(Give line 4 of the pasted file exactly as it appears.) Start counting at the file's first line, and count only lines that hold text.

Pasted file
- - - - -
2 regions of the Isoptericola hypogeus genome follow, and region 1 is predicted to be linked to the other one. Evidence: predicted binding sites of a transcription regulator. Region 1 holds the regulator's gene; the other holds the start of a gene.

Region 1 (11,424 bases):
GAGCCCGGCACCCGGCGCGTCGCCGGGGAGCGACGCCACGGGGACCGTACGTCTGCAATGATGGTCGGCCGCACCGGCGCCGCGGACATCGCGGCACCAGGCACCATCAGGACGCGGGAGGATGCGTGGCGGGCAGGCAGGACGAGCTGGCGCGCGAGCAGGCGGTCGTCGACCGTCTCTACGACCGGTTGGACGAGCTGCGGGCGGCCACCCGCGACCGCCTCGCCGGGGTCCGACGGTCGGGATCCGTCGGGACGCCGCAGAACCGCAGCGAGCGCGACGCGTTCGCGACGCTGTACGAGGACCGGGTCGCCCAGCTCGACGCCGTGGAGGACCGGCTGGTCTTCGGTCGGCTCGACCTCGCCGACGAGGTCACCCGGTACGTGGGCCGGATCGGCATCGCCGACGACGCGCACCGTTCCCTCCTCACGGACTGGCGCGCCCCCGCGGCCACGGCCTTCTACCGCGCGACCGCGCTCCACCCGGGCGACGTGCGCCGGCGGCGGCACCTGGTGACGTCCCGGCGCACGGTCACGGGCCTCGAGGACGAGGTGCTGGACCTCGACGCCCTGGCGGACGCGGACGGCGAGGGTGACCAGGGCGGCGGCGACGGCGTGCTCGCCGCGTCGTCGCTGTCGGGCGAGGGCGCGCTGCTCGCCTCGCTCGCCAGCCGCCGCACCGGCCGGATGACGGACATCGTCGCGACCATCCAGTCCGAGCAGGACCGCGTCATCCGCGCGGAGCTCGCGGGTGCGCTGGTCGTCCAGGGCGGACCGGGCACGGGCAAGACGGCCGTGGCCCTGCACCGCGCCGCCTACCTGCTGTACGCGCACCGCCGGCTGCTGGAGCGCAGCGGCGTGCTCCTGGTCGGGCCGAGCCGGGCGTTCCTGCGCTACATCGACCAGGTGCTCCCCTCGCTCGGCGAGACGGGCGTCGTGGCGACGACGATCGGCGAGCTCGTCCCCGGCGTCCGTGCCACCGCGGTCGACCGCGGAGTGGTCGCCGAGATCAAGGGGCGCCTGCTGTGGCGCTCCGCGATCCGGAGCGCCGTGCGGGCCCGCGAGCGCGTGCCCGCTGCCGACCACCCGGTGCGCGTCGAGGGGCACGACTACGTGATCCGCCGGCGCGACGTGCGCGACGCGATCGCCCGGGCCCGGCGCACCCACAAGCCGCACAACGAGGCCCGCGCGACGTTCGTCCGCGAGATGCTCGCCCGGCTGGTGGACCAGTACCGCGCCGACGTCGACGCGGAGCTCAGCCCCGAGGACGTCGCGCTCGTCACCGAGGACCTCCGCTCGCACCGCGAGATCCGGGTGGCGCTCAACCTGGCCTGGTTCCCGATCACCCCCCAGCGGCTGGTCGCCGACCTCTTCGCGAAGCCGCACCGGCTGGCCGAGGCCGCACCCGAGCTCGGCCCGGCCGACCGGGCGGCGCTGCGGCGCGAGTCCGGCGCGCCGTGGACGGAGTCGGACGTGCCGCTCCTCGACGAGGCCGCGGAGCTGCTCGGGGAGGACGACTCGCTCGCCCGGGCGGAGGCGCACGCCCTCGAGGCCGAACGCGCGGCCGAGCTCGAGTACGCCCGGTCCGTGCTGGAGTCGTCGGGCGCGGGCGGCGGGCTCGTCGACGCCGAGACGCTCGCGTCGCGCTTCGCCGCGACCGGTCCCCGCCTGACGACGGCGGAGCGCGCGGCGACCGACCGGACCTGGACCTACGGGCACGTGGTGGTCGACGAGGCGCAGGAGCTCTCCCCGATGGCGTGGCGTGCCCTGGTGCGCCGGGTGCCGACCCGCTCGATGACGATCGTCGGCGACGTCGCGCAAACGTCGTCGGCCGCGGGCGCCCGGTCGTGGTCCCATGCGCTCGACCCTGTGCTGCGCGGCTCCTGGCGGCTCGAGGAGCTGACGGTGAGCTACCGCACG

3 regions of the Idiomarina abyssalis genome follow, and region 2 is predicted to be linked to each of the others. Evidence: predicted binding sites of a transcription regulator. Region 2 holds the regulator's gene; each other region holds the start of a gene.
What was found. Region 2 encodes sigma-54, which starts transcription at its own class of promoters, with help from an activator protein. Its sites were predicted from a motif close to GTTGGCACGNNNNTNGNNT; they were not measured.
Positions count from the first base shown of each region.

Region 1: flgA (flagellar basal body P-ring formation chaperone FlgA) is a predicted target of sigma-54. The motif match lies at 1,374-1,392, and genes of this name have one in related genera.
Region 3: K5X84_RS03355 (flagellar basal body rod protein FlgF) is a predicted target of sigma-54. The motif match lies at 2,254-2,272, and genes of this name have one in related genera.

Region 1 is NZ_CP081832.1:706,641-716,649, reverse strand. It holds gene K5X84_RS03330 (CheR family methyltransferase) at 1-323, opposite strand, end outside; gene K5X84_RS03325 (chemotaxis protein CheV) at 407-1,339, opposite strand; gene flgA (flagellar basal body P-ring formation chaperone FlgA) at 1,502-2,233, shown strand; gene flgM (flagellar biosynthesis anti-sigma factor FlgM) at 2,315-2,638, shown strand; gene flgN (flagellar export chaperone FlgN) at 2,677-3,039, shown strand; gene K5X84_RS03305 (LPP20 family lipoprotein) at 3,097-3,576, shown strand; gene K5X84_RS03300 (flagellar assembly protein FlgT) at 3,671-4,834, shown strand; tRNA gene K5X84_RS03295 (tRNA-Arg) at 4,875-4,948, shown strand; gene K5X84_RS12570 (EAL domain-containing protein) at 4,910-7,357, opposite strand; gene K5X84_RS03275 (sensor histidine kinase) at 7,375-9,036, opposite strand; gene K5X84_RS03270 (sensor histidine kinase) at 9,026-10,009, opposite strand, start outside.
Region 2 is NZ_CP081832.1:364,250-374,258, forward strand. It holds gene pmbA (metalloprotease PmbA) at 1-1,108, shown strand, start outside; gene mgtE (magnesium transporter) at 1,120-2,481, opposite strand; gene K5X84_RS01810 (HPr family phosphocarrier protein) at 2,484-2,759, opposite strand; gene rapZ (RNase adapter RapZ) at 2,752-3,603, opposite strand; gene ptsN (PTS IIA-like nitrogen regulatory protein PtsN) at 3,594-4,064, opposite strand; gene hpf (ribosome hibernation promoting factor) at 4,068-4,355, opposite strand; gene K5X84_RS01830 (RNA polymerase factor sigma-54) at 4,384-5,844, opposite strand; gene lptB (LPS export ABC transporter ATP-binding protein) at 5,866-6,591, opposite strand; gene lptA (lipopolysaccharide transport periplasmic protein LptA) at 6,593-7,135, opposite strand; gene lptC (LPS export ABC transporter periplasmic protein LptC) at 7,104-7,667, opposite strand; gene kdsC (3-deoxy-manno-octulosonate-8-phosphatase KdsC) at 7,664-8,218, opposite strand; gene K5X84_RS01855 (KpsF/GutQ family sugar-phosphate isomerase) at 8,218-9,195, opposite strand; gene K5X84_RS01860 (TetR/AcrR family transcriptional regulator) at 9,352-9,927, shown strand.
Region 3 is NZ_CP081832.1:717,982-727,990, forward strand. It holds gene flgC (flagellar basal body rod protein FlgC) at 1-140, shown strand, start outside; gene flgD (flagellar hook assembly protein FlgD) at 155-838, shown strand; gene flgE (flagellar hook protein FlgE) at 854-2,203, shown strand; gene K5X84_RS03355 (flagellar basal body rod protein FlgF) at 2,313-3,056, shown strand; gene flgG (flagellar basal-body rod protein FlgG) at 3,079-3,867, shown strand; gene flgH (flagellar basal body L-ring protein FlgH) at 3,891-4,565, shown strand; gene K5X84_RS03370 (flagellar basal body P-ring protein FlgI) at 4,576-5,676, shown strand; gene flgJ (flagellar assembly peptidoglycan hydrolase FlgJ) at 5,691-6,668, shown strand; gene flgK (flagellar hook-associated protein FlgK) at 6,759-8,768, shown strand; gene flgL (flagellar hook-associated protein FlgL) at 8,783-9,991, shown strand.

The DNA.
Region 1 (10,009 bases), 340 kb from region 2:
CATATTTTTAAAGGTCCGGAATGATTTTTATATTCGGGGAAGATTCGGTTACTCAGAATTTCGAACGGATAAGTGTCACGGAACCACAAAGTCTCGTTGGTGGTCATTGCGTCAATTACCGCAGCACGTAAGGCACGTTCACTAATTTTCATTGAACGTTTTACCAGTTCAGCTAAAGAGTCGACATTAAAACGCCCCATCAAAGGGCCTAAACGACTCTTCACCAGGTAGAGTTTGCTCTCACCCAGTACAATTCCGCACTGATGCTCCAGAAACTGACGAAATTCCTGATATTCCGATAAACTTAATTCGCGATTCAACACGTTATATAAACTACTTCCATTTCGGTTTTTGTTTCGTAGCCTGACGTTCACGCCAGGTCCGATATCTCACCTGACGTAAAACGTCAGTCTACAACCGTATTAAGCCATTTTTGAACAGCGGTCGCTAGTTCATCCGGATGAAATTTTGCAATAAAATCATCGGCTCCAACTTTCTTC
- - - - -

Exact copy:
3 regions of the Idiomarina abyssalis genome follow, and region 2 is predicted to be linked to each of the others. Evidence: predicted binding sites of a transcription regulator. Region 2 holds the regulator's gene; each other region holds the start of a gene.